Sick of waiting for that bus to lumber down to the Green Line? Too cold to walk the five blocks to the Blue Line? Well, a new Oak Park business thinks it has a fix for your winter woes.
Recently, Greenline Wheels started offering what they’re calling a “micro-transit” service — a small, electric-powered vehicle that transports people to one of two train stops along Oak Park Avenue. Tom Olis, managing partner for the fledgling bike-rental shop, hopes the new service will gradually gain popularity.
“We thought we could reduce some congestion on the roadways, and I think there’s a lot of people who walk and like the exercise, but we want to provide this service on days when it’s cold and the weather is bad,” Olis said.
Greenline is using volunteer drivers from Rickshaw Rick’s pedicab company, who work just for tips (a $1 donation is suggested for each ride). Two of the vehicles have been riding up and down Oak Park Avenue since October, looking for someone who needs a lift to the train.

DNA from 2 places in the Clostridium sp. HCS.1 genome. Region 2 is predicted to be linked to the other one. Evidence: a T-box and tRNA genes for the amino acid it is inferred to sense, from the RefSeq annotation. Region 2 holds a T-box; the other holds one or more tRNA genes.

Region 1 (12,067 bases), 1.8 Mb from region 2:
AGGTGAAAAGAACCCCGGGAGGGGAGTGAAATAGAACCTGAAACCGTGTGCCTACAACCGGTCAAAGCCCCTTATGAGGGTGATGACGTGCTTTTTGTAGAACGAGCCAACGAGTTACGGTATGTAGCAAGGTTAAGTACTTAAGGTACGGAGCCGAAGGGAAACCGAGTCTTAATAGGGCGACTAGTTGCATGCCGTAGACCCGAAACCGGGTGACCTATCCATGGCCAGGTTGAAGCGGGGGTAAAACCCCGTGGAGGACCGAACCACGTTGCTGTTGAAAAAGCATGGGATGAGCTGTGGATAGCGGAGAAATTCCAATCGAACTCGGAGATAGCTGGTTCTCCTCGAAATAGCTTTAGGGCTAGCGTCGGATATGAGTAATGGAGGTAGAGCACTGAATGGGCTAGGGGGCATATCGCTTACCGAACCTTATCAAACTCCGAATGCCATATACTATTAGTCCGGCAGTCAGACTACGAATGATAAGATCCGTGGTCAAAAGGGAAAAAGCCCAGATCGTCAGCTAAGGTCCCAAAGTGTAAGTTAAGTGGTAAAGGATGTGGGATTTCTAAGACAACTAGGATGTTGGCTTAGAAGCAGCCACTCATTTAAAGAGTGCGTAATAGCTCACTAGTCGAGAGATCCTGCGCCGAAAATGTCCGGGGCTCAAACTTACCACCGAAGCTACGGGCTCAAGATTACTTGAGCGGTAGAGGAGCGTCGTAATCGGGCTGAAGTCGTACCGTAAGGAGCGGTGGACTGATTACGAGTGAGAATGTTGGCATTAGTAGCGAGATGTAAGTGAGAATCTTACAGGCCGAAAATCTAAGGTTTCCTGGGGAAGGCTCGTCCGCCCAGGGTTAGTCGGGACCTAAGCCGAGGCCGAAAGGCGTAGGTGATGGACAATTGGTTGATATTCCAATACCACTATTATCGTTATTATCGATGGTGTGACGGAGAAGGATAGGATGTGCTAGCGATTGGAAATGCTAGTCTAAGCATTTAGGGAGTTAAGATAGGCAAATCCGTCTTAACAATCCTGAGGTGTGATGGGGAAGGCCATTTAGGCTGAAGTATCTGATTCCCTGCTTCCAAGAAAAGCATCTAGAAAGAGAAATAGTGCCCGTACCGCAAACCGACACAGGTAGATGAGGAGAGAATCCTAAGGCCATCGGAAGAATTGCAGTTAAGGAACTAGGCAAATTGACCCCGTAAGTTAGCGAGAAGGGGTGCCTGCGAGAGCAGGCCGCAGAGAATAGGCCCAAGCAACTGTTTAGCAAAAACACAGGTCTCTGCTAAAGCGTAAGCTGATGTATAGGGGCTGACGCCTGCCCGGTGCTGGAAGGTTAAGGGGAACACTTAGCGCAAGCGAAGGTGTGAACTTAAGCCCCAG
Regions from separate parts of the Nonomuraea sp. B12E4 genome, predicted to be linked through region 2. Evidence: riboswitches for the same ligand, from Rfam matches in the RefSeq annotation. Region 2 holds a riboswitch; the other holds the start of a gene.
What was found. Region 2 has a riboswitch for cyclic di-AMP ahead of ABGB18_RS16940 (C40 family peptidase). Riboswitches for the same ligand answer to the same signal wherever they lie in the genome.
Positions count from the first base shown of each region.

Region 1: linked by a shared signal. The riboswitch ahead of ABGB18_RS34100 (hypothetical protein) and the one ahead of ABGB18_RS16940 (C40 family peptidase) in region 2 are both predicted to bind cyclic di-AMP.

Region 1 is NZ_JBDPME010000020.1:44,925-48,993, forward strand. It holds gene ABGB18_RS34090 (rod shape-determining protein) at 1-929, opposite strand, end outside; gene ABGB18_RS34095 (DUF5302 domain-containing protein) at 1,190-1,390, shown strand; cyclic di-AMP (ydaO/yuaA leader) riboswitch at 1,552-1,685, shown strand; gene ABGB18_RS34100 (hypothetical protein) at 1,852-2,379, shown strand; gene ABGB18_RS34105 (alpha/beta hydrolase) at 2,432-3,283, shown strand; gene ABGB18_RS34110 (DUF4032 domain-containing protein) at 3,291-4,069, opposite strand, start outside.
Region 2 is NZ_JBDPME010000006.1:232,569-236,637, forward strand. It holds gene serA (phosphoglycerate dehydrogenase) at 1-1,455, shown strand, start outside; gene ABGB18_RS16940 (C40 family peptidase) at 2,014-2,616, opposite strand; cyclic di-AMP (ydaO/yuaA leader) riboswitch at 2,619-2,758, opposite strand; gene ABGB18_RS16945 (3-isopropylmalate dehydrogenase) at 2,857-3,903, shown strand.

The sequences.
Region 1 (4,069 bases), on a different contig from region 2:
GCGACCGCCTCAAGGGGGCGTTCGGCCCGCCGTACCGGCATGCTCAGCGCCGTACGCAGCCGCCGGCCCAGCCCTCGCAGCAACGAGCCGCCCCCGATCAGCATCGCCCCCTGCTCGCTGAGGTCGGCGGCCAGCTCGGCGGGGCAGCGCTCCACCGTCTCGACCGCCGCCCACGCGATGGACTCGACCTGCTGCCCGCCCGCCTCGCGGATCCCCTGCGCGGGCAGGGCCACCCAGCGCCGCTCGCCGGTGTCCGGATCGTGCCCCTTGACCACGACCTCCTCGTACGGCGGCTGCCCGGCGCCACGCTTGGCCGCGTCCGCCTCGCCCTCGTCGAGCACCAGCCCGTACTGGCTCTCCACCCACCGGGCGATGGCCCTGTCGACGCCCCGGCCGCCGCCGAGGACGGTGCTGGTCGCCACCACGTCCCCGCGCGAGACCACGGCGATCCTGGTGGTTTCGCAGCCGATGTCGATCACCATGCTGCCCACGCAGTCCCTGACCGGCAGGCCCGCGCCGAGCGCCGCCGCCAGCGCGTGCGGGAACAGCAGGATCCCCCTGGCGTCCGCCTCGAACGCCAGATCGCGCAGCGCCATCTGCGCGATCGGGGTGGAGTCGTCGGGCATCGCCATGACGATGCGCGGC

They’re driving six-seat, battery-powered neighborhood vehicles that can get up to 25 mph and are relatively inexpensive at about $10,000 a pop, Olis said. Greenline wanted to test them out for taxiing people around. The business hopes the vehicles eventually catch on, and that the micro-transit model can support itself financially so Greenline can roll out more of the vehicles elsewhere in Oak Park.
A fleet could one day be deployed during rush hour, Olis said, or at pedestrian-heavy events such as A Day in Our Village. They plan to keep the pilot program going into March, and then assess. Eventually, Greenline may look at charging drivers a “nominal” usage fee.
“We’re a social-mission business, so we’re not seeking super-high returns, but we’d like to eventually be able to cover our costs,” Olis said.